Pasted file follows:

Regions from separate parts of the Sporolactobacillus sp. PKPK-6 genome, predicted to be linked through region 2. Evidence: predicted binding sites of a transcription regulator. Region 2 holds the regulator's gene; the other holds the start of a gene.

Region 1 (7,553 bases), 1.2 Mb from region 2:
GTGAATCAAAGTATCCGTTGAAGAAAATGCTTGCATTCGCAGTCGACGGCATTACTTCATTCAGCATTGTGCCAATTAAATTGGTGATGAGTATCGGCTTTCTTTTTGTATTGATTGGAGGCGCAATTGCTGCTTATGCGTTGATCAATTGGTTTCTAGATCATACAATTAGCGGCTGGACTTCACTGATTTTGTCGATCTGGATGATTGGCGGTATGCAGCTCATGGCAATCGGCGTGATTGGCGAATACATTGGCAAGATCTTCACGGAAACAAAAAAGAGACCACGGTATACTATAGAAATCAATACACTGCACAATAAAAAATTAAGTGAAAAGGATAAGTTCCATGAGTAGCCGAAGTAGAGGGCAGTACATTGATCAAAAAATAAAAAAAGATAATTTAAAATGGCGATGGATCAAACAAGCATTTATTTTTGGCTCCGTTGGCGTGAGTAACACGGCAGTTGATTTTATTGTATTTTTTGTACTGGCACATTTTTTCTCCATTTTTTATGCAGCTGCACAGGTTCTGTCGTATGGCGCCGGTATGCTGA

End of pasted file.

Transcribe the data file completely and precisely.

Regions from separate parts of the Sporolactobacillus sp. PKPK-6 genome, predicted to be linked through region 2. Evidence: predicted binding sites of a transcription regulator. Region 2 holds the regulator's gene; the other holds the start of a gene.

Region 1 (7,553 bases), 1.2 Mb from region 2:
GTGAATCAAAGTATCCGTTGAAGAAAATGCTTGCATTCGCAGTCGACGGCATTACTTCATTCAGCATTGTGCCAATTAAATTGGTGATGAGTATCGGCTTTCTTTTTGTATTGATTGGAGGCGCAATTGCTGCTTATGCGTTGATCAATTGGTTTCTAGATCATACAATTAGCGGCTGGACTTCACTGATTTTGTCGATCTGGATGATTGGCGGTATGCAGCTCATGGCAATCGGCGTGATTGGCGAATACATTGGCAAGATCTTCACGGAAACAAAAAAGAGACCACGGTATACTATAGAAATCAATACACTGCACAATAAAAAATTAAGTGAAAAGGATAAGTTCCATGAGTAGCCGAAGTAGAGGGCAGTACATTGATCAAAAAATAAAAAAAGATAATTTAAAATGGCGATGGATCAAACAAGCATTTATTTTTGGCTCCGTTGGCGTGAGTAACACGGCAGTTGATTTTATTGTATTTTTTGTACTGGCACATTTTTTCTCCATTTTTTATGCAGCTGCACAGGTTCTGTCGTATGGCGCCGGTATGCTGA